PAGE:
The Chevron case marked an important turning point yesterday when an Ecuadorian appeals court issued its final ruling, ratifying its historic $18 billion judgment against the oil company.
The ruling was the latest in a recent whirlwind of international legal news in the case, which is becoming a major test case to determine the boundaries between corporate investor rights, human rights and national sovereignty.
In a press conference Friday in Quito, indigenous leaders and plaintiffs' chief attorney Pablo Fajardo said that their legal team would soon initiate legal actions in several countries to attempt to seize Chevron's assets to pay the judgment.
February 28, 2012 | Maira Irigaray
In early February, I visited the Xingu region of the Brazilian Amazon with colleagues from Amazon Watch. It took me a week to process what I experienced there and I thought it was important to share some thoughts, and memories, so you get a better understanding of how important your support for our work is.
I am Brazilian. I came to the U.S. four years ago with a dream: To find a place where I could really do what I love and believe in, helping to protect the Amazon rainforest and its traditional people. I thought that in my country nobody cared, or the ones who did were unable to be effective, and so I started looking for this magical place where people do care, and do make the difference. I walked a long way to find this place, and here I am working for Amazon Watch.
It's been a year and half since I was last in the Xingu. I was there as a lawyer, helping to gather information in preparation for the case for the Inter-American Commission of Human Rights. Now I was back there as a representative of Amazon Watch and as a friend, fighter in this struggle. It was a deeply powerful, but disturbing visit. I cried...a lot!
Since the last time I was there everything changed... Altamira is a different town now. What was suppose to be a "new world" as it was sold by the government and the companies is only a messy chaotic town crowded with people, noise, and issues. One hospital and no infrastructure turned Altamira into a sad "black and white" portrait of what so-called "development" means for real to those affected by it.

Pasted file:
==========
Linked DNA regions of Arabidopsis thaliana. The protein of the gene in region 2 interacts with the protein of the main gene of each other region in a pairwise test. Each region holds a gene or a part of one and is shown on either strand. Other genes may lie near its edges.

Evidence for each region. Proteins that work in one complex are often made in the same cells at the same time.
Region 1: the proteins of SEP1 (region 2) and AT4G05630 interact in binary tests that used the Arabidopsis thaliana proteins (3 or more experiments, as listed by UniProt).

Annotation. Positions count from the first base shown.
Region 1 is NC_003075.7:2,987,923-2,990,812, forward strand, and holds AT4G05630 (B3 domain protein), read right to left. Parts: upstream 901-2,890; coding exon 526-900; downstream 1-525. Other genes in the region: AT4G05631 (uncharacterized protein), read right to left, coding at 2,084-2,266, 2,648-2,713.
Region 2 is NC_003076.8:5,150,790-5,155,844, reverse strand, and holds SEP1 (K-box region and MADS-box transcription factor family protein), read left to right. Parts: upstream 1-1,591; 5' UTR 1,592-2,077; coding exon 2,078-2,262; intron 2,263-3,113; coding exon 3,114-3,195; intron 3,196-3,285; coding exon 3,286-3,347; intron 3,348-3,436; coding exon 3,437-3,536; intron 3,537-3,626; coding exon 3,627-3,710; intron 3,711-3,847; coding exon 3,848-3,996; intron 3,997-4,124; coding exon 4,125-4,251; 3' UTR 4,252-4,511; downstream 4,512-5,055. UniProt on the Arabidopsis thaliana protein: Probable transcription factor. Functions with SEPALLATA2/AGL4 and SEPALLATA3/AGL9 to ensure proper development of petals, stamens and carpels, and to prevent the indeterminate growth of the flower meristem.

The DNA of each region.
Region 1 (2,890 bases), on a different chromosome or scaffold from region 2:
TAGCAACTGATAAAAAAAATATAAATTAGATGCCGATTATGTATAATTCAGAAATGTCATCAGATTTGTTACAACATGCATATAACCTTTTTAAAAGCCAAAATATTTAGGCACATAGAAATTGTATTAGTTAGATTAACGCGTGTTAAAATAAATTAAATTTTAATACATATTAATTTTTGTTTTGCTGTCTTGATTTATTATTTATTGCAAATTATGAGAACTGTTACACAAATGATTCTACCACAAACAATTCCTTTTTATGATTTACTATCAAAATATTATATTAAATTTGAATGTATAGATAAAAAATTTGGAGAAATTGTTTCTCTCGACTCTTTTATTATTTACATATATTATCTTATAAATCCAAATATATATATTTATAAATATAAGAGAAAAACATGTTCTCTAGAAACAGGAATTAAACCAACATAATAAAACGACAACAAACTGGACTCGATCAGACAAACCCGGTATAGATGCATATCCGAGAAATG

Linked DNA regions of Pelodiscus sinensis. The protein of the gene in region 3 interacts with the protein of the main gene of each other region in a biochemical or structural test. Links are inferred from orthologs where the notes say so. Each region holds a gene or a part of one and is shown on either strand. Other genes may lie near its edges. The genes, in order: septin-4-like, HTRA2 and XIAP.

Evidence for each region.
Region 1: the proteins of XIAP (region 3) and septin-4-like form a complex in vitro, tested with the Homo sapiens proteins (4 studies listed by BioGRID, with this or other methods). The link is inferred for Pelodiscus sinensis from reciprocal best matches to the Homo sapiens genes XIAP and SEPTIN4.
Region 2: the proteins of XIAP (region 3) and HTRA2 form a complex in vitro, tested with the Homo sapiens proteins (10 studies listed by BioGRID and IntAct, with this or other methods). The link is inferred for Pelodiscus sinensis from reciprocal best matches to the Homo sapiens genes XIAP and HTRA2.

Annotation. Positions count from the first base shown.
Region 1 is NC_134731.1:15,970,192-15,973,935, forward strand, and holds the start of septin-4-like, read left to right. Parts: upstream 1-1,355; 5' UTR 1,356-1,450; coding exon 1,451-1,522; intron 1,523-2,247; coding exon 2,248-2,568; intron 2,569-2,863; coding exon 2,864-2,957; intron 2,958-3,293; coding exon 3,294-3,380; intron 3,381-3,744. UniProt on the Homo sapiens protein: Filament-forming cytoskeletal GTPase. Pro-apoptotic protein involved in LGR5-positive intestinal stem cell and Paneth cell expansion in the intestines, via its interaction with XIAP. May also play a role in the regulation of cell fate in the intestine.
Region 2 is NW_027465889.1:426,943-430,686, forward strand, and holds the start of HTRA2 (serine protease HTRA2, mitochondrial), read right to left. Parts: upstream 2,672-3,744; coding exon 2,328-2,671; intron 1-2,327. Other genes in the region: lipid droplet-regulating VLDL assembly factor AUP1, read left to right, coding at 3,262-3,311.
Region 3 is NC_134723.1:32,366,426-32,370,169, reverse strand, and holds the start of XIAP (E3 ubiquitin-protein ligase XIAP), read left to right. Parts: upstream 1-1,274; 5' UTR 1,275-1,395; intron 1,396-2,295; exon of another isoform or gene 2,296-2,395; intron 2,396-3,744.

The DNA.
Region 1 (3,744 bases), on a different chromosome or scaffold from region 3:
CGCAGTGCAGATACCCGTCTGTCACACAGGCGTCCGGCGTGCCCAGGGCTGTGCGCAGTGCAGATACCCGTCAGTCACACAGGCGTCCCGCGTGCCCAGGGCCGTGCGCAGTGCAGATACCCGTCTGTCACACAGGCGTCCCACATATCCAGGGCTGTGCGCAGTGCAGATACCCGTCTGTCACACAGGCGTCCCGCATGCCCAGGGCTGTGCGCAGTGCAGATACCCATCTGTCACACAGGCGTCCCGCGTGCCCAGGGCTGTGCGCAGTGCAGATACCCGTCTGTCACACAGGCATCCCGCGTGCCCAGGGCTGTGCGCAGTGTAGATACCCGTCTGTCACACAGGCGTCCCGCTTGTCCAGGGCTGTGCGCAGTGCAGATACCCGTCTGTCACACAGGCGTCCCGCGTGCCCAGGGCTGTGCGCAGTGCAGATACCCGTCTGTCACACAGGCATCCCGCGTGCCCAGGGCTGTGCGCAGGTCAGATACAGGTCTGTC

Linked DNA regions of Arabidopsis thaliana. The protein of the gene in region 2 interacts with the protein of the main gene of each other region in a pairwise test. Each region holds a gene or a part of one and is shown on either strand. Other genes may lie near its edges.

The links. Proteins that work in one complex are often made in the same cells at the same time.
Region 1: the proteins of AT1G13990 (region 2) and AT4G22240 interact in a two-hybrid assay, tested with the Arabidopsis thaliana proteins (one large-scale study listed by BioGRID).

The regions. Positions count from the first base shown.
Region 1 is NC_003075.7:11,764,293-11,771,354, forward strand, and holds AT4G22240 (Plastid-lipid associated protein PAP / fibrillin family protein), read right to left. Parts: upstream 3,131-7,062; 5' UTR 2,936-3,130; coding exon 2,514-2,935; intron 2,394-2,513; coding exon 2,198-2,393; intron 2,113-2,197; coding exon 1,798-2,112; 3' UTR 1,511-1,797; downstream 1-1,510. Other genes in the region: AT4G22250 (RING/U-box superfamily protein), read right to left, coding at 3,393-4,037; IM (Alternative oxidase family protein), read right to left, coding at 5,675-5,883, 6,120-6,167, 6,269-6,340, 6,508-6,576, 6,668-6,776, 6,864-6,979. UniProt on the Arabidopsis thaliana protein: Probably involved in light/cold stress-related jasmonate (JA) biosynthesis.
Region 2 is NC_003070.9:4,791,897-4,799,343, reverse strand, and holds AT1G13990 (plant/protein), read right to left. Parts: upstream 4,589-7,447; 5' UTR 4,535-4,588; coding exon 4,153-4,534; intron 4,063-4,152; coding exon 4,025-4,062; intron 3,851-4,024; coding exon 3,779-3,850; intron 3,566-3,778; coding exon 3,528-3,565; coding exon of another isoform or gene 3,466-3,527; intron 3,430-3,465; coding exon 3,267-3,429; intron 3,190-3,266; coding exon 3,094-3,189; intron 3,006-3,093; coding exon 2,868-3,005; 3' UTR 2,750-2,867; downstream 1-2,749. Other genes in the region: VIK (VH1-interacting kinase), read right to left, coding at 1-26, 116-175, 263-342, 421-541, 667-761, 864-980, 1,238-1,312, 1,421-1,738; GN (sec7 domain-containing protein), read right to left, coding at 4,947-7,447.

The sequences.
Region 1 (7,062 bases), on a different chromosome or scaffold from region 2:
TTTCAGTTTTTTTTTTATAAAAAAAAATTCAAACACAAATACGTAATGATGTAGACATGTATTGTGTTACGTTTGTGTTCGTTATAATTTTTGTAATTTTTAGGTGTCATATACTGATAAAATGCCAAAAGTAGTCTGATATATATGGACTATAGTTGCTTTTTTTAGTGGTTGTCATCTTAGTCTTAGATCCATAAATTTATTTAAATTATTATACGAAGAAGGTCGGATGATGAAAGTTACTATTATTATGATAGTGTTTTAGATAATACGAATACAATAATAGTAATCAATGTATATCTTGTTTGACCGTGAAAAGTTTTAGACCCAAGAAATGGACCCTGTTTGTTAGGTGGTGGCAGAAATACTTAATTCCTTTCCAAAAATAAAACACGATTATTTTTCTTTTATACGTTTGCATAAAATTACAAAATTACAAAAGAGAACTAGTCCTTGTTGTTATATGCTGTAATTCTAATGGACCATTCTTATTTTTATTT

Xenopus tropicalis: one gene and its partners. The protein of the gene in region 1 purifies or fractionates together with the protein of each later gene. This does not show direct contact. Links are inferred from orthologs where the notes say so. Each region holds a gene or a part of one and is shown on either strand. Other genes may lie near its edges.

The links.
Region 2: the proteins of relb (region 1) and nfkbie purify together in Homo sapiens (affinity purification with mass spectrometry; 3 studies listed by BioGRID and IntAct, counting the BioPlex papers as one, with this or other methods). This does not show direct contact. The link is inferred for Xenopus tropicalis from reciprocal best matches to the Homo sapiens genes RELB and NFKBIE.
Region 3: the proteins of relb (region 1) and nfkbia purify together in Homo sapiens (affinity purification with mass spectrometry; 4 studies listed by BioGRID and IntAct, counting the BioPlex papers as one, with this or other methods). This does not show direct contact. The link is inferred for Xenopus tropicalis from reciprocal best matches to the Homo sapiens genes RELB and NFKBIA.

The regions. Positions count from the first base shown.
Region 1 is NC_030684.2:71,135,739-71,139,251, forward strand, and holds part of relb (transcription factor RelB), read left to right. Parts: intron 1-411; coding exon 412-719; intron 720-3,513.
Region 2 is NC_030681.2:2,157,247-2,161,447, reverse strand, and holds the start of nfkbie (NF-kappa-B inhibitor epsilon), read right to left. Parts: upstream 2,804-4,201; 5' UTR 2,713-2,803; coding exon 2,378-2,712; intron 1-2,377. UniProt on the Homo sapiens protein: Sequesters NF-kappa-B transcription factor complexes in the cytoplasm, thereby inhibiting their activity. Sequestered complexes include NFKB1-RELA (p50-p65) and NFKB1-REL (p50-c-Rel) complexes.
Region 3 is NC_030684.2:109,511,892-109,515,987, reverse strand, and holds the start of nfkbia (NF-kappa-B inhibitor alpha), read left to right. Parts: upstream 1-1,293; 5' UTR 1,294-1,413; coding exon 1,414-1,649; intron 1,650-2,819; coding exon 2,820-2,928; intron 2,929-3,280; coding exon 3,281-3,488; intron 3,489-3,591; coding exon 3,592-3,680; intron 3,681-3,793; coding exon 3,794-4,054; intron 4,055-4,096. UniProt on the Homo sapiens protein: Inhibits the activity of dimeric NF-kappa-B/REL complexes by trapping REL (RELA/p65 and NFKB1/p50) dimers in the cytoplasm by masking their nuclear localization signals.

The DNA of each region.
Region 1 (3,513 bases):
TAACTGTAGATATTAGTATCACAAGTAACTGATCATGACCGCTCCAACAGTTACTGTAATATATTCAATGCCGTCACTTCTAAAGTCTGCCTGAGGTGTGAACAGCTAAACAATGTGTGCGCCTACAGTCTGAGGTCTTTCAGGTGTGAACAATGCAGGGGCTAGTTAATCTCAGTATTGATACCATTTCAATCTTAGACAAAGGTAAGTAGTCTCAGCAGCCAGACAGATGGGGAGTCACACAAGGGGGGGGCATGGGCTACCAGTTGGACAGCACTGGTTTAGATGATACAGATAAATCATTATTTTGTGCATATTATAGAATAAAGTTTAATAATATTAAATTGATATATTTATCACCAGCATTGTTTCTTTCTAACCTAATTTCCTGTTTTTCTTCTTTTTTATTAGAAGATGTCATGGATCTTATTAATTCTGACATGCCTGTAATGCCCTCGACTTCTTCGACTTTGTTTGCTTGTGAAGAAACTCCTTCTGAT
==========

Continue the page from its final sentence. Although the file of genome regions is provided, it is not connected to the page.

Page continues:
February 24, 2012 | Andrew E. Miller
"It's like Bagdad," the taxi driver comments as we bump past concrete rubble, protruding rebar, and unruly pedestrians darting in and out of snarled traffic. Bogotá's roads have been under seemingly interminable construction in recent years, in part due to a huge corruption scandal. "They took the billions on up-front payments. Some are in jail now, but where's the money?"
The taxista, in true Colombian form, launches into a colorful and detailed analysis of the political situation. He tells me his country is an "Empire of Corruption," a product of a small number of elite families that have monopolized political power through the centuries. Their attitude? "You rob, I rob. Let's rob together!"
He chalks the situation up to criminal ingenuity on one hand, and a generalized cowardice on the other: people see things they know are wrong but are unwilling to speak up. A dozen exceptions to that uncharitable characterization of his countrymen flash through my mind. Exiting the taxi in the city's colonial Candelaría district, I'm about to meet with some of them.
Up 11 flights of stairs, a panoramic view greets me out the conference room windows, Bogotá's mountains rising to the East and downtown to the North. The rubble is nowhere to be seen, though regular horns and revving engines permeate the windows, a reminder that the chaos below is never far.